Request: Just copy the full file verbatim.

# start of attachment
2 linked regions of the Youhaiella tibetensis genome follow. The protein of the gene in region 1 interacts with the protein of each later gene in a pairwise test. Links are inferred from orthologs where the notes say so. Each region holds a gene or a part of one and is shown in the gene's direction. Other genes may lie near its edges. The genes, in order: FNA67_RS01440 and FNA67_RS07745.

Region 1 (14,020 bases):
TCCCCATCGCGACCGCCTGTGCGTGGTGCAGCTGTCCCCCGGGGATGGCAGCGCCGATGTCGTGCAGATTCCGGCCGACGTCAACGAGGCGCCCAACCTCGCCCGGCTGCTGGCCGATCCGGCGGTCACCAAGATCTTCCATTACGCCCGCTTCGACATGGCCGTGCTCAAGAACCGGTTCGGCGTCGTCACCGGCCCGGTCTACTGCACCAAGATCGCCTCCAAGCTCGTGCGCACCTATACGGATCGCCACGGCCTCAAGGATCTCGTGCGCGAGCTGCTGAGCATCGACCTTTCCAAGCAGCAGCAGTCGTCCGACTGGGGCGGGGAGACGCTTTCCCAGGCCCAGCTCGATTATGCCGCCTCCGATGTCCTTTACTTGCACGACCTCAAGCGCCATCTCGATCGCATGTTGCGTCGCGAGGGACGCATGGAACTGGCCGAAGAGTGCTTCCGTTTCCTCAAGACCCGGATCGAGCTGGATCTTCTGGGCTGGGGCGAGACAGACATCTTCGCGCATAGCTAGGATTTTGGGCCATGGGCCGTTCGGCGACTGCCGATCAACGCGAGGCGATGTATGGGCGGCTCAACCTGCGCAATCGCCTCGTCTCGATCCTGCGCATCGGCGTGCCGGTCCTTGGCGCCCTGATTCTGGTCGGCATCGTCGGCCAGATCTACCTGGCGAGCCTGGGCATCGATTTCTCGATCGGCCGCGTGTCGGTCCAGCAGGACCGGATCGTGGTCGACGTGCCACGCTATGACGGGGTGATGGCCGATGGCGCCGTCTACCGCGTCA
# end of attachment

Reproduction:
2 linked regions of the Youhaiella tibetensis genome follow. The protein of the gene in region 1 interacts with the protein of each later gene in a pairwise test. Links are inferred from orthologs where the notes say so. Each region holds a gene or a part of one and is shown in the gene's direction. Other genes may lie near its edges. The genes, in order: FNA67_RS01440 and FNA67_RS07745.

Region 1 (14,020 bases):
TCCCCATCGCGACCGCCTGTGCGTGGTGCAGCTGTCCCCCGGGGATGGCAGCGCCGATGTCGTGCAGATTCCGGCCGACGTCAACGAGGCGCCCAACCTCGCCCGGCTGCTGGCCGATCCGGCGGTCACCAAGATCTTCCATTACGCCCGCTTCGACATGGCCGTGCTCAAGAACCGGTTCGGCGTCGTCACCGGCCCGGTCTACTGCACCAAGATCGCCTCCAAGCTCGTGCGCACCTATACGGATCGCCACGGCCTCAAGGATCTCGTGCGCGAGCTGCTGAGCATCGACCTTTCCAAGCAGCAGCAGTCGTCCGACTGGGGCGGGGAGACGCTTTCCCAGGCCCAGCTCGATTATGCCGCCTCCGATGTCCTTTACTTGCACGACCTCAAGCGCCATCTCGATCGCATGTTGCGTCGCGAGGGACGCATGGAACTGGCCGAAGAGTGCTTCCGTTTCCTCAAGACCCGGATCGAGCTGGATCTTCTGGGCTGGGGCGAGACAGACATCTTCGCGCATAGCTAGGATTTTGGGCCATGGGCCGTTCGGCGACTGCCGATCAACGCGAGGCGATGTATGGGCGGCTCAACCTGCGCAATCGCCTCGTCTCGATCCTGCGCATCGGCGTGCCGGTCCTTGGCGCCCTGATTCTGGTCGGCATCGTCGGCCAGATCTACCTGGCGAGCCTGGGCATCGATTTCTCGATCGGCCGCGTGTCGGTCCAGCAGGACCGGATCGTGGTCGACGTGCCACGCTATGACGGGGTGATGGCCGATGGCGCCGTCTACCGCGTCA